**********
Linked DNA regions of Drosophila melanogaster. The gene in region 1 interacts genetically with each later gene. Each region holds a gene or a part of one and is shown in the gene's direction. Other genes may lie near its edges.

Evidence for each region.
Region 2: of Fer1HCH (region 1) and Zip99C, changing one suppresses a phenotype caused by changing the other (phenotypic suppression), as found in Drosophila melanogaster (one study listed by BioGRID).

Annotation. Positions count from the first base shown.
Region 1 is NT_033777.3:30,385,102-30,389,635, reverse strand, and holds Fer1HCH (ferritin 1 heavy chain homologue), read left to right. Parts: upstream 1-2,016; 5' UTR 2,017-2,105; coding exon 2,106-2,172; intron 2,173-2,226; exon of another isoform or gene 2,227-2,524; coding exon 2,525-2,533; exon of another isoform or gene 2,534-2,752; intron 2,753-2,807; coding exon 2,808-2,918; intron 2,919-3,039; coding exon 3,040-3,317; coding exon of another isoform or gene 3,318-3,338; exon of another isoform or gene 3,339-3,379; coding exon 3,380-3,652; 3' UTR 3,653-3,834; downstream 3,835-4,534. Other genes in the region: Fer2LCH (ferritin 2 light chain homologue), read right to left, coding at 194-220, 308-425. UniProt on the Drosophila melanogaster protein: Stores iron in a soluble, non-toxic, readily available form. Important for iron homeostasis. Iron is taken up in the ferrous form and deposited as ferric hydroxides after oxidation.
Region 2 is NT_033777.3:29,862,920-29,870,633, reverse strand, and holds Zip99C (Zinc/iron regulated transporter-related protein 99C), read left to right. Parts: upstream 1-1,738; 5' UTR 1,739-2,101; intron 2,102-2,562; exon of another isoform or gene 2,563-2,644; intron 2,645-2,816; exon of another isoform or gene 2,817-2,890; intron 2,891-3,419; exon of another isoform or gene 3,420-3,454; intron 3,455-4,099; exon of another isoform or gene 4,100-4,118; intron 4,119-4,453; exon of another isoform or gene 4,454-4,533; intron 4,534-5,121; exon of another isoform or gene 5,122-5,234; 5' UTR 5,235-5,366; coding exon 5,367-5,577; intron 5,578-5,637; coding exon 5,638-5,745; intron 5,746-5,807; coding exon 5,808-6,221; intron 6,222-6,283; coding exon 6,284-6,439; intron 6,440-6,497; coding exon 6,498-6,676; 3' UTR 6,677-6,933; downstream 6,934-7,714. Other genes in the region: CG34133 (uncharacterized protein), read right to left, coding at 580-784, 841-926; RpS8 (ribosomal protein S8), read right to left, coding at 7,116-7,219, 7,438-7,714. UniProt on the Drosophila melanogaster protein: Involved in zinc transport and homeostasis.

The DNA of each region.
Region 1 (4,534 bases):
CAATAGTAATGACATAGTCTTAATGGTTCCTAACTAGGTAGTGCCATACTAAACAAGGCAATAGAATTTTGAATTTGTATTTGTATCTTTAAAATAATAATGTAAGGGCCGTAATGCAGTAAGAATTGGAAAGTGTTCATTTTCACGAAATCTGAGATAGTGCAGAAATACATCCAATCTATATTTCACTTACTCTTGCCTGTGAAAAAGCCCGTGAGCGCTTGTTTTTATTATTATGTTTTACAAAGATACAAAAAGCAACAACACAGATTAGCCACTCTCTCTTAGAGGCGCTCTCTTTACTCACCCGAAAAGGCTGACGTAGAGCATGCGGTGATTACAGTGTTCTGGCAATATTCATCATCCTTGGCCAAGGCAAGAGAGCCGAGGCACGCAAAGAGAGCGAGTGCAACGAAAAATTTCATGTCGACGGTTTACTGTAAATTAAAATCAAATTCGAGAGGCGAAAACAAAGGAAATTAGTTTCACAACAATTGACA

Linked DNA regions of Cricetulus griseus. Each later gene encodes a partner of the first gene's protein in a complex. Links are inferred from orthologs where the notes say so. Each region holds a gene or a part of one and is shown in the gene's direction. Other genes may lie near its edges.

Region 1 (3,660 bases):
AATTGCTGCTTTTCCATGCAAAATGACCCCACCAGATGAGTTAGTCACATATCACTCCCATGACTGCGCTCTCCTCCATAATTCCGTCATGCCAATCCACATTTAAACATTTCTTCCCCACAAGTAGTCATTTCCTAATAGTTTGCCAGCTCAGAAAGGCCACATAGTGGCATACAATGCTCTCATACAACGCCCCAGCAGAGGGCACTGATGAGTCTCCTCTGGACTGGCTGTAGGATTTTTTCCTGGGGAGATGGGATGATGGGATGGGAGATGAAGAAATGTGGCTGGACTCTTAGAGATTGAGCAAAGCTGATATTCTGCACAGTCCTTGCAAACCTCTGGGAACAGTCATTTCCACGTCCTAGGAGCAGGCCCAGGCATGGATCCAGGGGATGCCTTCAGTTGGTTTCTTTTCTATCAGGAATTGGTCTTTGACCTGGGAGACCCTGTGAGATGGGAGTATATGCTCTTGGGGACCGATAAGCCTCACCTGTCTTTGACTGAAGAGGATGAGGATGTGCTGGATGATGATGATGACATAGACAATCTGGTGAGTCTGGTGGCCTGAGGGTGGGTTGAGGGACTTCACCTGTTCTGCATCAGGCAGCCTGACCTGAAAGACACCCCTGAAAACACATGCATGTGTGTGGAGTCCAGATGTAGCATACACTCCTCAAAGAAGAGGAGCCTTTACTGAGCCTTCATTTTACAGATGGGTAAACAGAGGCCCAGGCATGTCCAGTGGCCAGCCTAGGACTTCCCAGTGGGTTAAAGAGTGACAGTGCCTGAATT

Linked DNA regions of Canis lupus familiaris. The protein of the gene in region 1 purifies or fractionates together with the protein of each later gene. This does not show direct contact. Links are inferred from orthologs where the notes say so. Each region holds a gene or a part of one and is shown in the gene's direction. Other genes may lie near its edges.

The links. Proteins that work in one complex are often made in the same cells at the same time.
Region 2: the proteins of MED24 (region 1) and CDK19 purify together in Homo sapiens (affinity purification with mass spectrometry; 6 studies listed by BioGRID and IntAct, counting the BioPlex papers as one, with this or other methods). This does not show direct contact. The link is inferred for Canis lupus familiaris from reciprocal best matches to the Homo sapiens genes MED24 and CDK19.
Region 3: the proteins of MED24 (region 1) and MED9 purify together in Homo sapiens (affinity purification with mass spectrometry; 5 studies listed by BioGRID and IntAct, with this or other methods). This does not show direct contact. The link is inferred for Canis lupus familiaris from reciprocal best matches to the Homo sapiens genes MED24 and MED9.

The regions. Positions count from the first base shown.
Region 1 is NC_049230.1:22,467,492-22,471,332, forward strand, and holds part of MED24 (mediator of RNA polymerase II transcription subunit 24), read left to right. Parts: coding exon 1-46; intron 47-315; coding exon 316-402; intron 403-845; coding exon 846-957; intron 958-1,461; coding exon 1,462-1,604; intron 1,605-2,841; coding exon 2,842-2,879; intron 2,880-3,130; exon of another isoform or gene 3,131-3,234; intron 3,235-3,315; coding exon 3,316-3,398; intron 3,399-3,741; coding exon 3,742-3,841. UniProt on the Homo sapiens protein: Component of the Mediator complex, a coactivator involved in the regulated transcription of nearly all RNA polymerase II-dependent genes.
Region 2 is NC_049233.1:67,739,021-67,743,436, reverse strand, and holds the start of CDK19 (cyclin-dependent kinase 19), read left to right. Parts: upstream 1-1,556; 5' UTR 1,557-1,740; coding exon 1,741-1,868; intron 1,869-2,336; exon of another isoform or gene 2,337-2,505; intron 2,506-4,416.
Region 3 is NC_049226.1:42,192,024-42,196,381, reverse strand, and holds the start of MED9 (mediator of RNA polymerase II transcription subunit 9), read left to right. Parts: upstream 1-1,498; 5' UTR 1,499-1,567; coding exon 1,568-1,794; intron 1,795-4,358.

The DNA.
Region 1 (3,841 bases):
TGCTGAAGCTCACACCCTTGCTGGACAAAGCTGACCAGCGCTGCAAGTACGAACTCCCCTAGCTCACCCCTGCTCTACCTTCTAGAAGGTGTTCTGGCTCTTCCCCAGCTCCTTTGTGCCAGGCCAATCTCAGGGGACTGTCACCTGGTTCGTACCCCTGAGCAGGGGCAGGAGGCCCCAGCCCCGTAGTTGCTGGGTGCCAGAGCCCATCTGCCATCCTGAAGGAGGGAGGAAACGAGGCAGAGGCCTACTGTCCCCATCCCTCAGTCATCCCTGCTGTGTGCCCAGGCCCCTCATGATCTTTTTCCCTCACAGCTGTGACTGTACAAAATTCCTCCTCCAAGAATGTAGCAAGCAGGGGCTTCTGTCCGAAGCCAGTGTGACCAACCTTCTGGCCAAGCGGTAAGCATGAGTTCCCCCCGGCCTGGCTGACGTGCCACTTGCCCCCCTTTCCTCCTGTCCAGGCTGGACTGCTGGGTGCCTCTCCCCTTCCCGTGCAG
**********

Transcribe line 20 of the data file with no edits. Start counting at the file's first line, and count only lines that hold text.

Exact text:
Region 3 is NC_049226.1:42,192,024-42,196,381, reverse strand, and holds the start of MED9 (mediator of RNA polymerase II transcription subunit 9), read left to right. Parts: upstream 1-1,498; 5' UTR 1,499-1,567; coding exon 1,568-1,794; intron 1,795-4,358.